UNI to host Tallcorn Jazz Festival


Between Thursday, Feb. 20 and Friday, Feb. 21, over 60 jazz bands will be
competing for points to earn a spot within the Iowa Jazz Championships during the 65th Tallcorn Jazz Festival, which is put on by the local Phi Mu Alpha Sinfonia

The Tallcorn Jazz Festival consists of two parts. There is a competition between the high school bands and there are concerts from UNI Jazz Bands One and Two titled “Sinfonian Dimensions in Jazz.” Each jazz band in the high school area consists of 17-25 players. From there, the competitors are further broken up into school divisions.

“My emphasis on the festival has always been on education,” said UNI Director of Jazz Studies Christopher Merz. “While it is judged and points are awarded, one of the innovations that I brought in, maybe about 12 or 14 years ago, was to ramp up the educational opportunities. Each band, in addition to the performance slot, goes off into a room with a professional jazz musician who has heard their set. That person works with the band for 25 minutes, so they get a full-length clinic as well as the written and recorded comments from the panel of judges.”

For the songs that the high school bands play, it is expected that they do one song in the traditional swing rhythm style. Besides that, the bands are free to choose whatever repertoire they would like. Even with this creative freedom, Merz has noticed a pattern among the performances. After they play a swing tune, the bands will usually play something slow followed by a Latin tune. However, Merz said he enjoys it when their performances are taken in a different direction.

To add variety to each year’s festival, a guest artist is brought in to perform and teach the students more about jazz music performance. This year’s artist is Myra Melford.

“Every year we bring a guest,” said Merz. “Things were different long ago so I can’t really speak to that, I’ve only been here 20 years. The guest artist provides a clinic workshop for the students and an evening concert where that person solos with Jazz Band One. I have tried to get people who are composers, people who will play their own music. Myra teaches at U.C. Berkeley and she has won a Guggenheim Fellowship which is kind of a big deal. I first encountered her music on a recording, she has a band called ‘Be Bread.’ I was so taken by her compositions that I listened to her album ‘The Image of Your Body’ for like, a month.”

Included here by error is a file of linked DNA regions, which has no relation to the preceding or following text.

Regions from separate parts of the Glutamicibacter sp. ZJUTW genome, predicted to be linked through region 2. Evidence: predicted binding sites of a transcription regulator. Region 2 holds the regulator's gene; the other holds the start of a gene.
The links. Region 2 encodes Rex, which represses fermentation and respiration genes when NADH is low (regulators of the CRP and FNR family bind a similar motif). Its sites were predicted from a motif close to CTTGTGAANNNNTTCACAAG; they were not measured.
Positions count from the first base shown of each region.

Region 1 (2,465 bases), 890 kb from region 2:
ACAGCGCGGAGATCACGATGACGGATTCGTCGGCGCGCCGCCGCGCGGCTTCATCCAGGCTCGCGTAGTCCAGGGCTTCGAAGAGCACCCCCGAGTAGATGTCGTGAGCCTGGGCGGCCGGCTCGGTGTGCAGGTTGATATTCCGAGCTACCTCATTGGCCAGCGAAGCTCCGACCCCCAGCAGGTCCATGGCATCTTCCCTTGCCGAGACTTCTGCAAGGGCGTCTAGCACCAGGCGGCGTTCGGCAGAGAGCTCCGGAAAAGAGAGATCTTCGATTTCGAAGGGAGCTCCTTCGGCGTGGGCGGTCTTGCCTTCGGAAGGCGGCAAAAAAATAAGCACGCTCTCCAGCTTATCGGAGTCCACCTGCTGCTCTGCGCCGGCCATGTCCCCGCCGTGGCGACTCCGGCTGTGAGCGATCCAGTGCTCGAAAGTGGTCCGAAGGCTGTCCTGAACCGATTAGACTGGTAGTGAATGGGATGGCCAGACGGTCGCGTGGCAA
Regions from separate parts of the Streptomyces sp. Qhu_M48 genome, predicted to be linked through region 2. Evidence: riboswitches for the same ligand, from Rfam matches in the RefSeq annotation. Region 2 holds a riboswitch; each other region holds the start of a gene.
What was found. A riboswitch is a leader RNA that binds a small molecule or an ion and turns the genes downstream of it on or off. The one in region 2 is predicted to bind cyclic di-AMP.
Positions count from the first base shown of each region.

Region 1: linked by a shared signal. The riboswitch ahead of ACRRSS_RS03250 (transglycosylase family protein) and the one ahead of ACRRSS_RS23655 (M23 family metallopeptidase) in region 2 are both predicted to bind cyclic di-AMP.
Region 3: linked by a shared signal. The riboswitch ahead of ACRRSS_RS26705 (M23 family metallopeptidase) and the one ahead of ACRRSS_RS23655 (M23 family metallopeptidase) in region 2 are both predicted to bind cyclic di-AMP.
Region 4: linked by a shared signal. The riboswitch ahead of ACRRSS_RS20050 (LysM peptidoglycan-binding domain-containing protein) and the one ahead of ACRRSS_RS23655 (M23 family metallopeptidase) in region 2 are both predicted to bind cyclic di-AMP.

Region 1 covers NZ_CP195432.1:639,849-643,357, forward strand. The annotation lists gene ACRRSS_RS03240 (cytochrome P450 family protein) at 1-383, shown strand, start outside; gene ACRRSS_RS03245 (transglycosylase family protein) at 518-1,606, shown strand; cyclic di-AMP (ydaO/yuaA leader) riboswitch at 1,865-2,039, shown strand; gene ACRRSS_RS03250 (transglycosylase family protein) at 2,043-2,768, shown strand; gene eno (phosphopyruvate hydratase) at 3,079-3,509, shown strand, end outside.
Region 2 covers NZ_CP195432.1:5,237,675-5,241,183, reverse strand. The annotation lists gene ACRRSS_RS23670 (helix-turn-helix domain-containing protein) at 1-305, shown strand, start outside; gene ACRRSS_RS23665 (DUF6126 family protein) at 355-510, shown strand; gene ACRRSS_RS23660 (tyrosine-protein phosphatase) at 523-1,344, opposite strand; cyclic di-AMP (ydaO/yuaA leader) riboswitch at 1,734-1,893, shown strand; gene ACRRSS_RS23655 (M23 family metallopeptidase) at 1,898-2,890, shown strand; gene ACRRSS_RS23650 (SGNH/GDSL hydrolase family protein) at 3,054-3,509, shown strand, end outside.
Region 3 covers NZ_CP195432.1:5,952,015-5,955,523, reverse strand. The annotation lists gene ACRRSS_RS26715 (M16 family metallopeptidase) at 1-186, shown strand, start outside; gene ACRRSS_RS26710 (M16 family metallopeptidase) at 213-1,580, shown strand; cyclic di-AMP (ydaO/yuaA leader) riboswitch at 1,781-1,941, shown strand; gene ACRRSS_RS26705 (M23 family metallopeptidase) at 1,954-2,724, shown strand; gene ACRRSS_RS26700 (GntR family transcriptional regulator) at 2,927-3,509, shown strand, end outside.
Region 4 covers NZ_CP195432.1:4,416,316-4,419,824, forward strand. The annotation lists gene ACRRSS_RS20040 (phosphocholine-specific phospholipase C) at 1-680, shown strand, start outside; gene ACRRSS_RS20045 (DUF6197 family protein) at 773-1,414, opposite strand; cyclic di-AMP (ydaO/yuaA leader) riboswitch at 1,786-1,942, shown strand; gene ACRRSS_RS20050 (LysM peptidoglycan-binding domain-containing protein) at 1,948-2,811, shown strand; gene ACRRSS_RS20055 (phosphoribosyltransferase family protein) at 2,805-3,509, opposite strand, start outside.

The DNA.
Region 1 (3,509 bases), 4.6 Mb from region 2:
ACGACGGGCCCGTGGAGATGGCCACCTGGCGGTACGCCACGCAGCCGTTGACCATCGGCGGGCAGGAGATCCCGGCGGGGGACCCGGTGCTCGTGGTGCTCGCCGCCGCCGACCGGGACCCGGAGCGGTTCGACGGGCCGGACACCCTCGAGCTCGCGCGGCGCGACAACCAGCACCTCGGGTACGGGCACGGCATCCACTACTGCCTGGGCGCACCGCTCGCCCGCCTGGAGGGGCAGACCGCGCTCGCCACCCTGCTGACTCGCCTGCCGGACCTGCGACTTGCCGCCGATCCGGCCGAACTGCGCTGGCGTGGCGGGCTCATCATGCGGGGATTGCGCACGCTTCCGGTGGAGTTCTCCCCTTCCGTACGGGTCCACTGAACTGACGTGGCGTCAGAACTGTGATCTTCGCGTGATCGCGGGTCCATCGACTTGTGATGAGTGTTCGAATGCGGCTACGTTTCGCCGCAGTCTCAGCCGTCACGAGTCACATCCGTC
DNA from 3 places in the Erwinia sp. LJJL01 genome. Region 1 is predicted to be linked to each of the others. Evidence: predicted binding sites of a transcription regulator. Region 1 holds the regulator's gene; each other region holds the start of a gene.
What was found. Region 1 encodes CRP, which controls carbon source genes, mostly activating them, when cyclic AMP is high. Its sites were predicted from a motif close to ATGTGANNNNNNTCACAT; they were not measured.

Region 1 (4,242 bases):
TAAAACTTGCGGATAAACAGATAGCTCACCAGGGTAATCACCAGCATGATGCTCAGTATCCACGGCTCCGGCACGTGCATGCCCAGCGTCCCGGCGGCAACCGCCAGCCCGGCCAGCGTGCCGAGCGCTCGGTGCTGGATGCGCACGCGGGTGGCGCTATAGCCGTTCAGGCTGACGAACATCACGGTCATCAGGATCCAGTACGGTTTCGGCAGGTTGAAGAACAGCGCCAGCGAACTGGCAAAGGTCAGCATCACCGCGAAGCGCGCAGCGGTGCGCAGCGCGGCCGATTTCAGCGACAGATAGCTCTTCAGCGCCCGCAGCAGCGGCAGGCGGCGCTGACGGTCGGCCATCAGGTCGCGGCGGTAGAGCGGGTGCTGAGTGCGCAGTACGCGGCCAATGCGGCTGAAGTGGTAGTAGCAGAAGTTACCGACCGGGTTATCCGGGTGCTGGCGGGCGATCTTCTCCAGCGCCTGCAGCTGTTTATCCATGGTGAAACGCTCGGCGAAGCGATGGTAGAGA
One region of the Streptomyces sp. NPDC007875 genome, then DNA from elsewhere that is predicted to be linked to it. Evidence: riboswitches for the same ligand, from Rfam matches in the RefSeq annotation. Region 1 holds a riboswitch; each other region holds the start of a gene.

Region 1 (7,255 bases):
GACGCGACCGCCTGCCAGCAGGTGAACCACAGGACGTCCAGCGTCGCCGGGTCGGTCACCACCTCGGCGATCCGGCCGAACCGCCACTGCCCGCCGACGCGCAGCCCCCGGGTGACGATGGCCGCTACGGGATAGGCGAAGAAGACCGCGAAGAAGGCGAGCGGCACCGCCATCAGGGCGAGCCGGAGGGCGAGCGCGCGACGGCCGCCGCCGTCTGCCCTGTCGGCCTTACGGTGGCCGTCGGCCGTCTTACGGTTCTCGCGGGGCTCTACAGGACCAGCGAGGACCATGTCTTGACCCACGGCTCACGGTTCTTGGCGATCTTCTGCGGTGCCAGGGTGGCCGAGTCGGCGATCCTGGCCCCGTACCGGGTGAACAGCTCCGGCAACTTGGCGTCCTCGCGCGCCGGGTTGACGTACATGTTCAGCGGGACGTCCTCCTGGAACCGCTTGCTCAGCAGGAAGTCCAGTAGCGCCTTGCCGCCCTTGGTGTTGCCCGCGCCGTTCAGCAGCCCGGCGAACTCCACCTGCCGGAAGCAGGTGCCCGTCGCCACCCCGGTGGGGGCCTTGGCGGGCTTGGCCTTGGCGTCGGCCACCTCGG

For his role in the show, Merz works as a faculty advisor with the fraternity that puts on the show, Phi Mu Alpha Sinfonia. He picks the guest artist for the show and takes input from students. In addition to problem solving, he considers one of his biggest responsibilities to be institutional memory. This means that he provides continuity and historical background from one festival to the next, which allows them to tweak the system.

Senior composition major Isaac Smith is managing the show and Merz expressed gratitude for his contribution to it.

After he’s done working with the fraternity on the show, Merz’s favorite part of the festival is the final concert that’s put on during the second night.

“The concert during the second night is always my favorite part,” Merz said. “It’s so rare in an academic setting for musicians to get a chance to play the exact same concert twice in a row. Jazz music is largely improvised. That means that you’re stepping out on a limb every time you play. It’s always going to be a little bit different. The first night is usually about trying to tick all of the boxes and be correct and accurate. It’s about playing the ensemble music right and playing a nice concert. The second night is ‘Okay, we did the safe one. Now let’s take some risks.’ They don’t always work out, but it’s just so exciting to be a part of that. People bloom when they get another chance at something.”

When UNI students show up to listen to the concert, Merz said that he hopes that they develop an appreciation for the passion that young people still have for jazz music. He wants them to understand that jazz isn’t just the music of the 1930s, 40s or 50s. As he has continued to be a part of the festival for 20 years, the repertoire of music has grown and evolved. Through the Tallcorn Jazz Festival, Merz said he wants everyone to realize that jazz is an evolving and inclusive music that takes from all kinds of influences and sources.